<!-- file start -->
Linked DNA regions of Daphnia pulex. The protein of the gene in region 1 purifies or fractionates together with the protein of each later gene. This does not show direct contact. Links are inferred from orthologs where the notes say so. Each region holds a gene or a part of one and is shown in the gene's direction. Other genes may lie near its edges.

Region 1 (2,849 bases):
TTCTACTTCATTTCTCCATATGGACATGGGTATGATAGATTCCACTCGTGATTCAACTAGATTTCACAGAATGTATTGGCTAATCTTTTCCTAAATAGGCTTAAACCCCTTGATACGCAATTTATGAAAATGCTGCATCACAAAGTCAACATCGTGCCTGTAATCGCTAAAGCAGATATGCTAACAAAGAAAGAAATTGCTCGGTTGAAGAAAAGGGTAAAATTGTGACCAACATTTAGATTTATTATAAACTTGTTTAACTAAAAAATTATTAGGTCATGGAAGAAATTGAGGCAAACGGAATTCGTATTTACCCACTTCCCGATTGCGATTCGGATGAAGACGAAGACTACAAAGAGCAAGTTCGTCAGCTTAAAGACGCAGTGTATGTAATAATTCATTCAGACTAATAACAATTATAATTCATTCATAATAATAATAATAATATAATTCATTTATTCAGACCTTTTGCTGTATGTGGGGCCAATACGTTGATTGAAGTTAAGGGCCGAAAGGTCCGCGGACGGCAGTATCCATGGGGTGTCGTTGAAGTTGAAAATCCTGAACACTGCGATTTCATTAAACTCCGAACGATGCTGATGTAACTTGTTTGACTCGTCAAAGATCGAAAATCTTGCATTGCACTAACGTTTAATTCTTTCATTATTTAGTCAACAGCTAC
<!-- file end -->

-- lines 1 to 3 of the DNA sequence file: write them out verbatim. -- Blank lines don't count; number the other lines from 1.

Linked DNA regions of Daphnia pulex. The protein of the gene in region 1 purifies or fractionates together with the protein of each later gene. This does not show direct contact. Links are inferred from orthologs where the notes say so. Each region holds a gene or a part of one and is shown in the gene's direction. Other genes may lie near its edges.

Region 1 (2,849 bases):
TTCTACTTCATTTCTCCATATGGACATGGGTATGATAGATTCCACTCGTGATTCAACTAGATTTCACAGAATGTATTGGCTAATCTTTTCCTAAATAGGCTTAAACCCCTTGATACGCAATTTATGAAAATGCTGCATCACAAAGTCAACATCGTGCCTGTAATCGCTAAAGCAGATATGCTAACAAAGAAAGAAATTGCTCGGTTGAAGAAAAGGGTAAAATTGTGACCAACATTTAGATTTATTATAAACTTGTTTAACTAAAAAATTATTAGGTCATGGAAGAAATTGAGGCAAACGGAATTCGTATTTACCCACTTCCCGATTGCGATTCGGATGAAGACGAAGACTACAAAGAGCAAGTTCGTCAGCTTAAAGACGCAGTGTATGTAATAATTCATTCAGACTAATAACAATTATAATTCATTCATAATAATAATAATAATATAATTCATTTATTCAGACCTTTTGCTGTATGTGGGGCCAATACGTTGATTGAAGTTAAGGGCCGAAAGGTCCGCGGACGGCAGTATCCATGGGGTGTCGTTGAAGTTGAAAATCCTGAACACTGCGATTTCATTAAACTCCGAACGATGCTGATGTAACTTGTTTGACTCGTCAAAGATCGAAAATCTTGCATTGCACTAACGTTTAATTCTTTCATTATTTAGTCAACAGCTAC